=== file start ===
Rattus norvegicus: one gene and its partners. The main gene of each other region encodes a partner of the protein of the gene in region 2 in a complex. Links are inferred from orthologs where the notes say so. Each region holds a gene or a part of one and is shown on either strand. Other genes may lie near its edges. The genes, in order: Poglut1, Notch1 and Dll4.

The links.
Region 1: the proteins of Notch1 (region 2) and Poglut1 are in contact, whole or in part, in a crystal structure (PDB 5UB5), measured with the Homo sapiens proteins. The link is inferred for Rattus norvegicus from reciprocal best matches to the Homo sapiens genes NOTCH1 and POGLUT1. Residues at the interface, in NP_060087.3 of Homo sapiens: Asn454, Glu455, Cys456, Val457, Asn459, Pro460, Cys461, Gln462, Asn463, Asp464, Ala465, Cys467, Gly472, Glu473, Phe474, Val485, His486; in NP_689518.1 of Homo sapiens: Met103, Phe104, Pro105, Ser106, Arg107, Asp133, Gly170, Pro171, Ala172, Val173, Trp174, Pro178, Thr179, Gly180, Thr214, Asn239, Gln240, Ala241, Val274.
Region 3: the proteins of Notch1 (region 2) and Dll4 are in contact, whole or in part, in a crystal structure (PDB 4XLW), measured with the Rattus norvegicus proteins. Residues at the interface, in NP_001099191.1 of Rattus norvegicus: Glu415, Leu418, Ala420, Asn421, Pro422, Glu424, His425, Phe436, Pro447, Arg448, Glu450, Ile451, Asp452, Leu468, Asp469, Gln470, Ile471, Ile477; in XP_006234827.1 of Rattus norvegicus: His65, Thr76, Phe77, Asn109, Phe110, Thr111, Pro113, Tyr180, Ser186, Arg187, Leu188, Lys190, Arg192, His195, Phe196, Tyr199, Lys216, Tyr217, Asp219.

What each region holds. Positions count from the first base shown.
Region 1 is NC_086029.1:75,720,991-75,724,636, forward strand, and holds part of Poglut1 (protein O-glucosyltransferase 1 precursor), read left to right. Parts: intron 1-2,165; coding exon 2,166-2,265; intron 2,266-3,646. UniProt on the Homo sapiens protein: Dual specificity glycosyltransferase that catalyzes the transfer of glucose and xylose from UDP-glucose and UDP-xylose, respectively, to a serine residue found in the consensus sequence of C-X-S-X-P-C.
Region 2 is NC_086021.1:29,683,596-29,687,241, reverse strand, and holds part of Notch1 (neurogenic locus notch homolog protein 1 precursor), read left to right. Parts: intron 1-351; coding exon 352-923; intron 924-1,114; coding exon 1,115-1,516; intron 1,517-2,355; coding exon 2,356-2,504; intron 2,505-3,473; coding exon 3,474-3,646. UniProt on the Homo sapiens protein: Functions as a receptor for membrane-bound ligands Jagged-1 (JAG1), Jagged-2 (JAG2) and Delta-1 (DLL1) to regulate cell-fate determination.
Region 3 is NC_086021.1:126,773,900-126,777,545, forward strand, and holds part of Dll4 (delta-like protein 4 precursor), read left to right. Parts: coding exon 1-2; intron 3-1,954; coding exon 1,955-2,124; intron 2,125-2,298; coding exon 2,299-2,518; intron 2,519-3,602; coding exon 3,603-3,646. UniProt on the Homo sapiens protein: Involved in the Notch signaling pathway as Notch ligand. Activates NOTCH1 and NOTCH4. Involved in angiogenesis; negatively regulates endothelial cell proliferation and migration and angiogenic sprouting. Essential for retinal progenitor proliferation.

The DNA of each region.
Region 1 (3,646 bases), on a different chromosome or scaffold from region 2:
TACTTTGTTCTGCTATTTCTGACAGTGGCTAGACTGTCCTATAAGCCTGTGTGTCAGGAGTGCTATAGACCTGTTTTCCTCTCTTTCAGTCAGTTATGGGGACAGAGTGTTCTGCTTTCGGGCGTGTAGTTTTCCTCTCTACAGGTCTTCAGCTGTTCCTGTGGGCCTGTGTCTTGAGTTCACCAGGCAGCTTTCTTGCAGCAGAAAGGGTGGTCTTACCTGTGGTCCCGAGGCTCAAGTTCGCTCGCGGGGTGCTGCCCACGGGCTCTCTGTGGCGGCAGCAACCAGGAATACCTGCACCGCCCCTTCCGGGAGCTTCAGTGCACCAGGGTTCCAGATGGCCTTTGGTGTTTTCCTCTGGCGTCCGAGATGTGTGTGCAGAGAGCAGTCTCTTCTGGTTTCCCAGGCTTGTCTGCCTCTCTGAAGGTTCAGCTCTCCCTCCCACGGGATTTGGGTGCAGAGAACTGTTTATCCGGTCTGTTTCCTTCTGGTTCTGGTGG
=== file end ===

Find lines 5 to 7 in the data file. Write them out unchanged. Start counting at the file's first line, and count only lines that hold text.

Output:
What each region holds. Positions count from the first base shown.
Region 1 is NC_086029.1:75,720,991-75,724,636, forward strand, and holds part of Poglut1 (protein O-glucosyltransferase 1 precursor), read left to right. Parts: intron 1-2,165; coding exon 2,166-2,265; intron 2,266-3,646. UniProt on the Homo sapiens protein: Dual specificity glycosyltransferase that catalyzes the transfer of glucose and xylose from UDP-glucose and UDP-xylose, respectively, to a serine residue found in the consensus sequence of C-X-S-X-P-C.
Region 2 is NC_086021.1:29,683,596-29,687,241, reverse strand, and holds part of Notch1 (neurogenic locus notch homolog protein 1 precursor), read left to right. Parts: intron 1-351; coding exon 352-923; intron 924-1,114; coding exon 1,115-1,516; intron 1,517-2,355; coding exon 2,356-2,504; intron 2,505-3,473; coding exon 3,474-3,646. UniProt on the Homo sapiens protein: Functions as a receptor for membrane-bound ligands Jagged-1 (JAG1), Jagged-2 (JAG2) and Delta-1 (DLL1) to regulate cell-fate determination.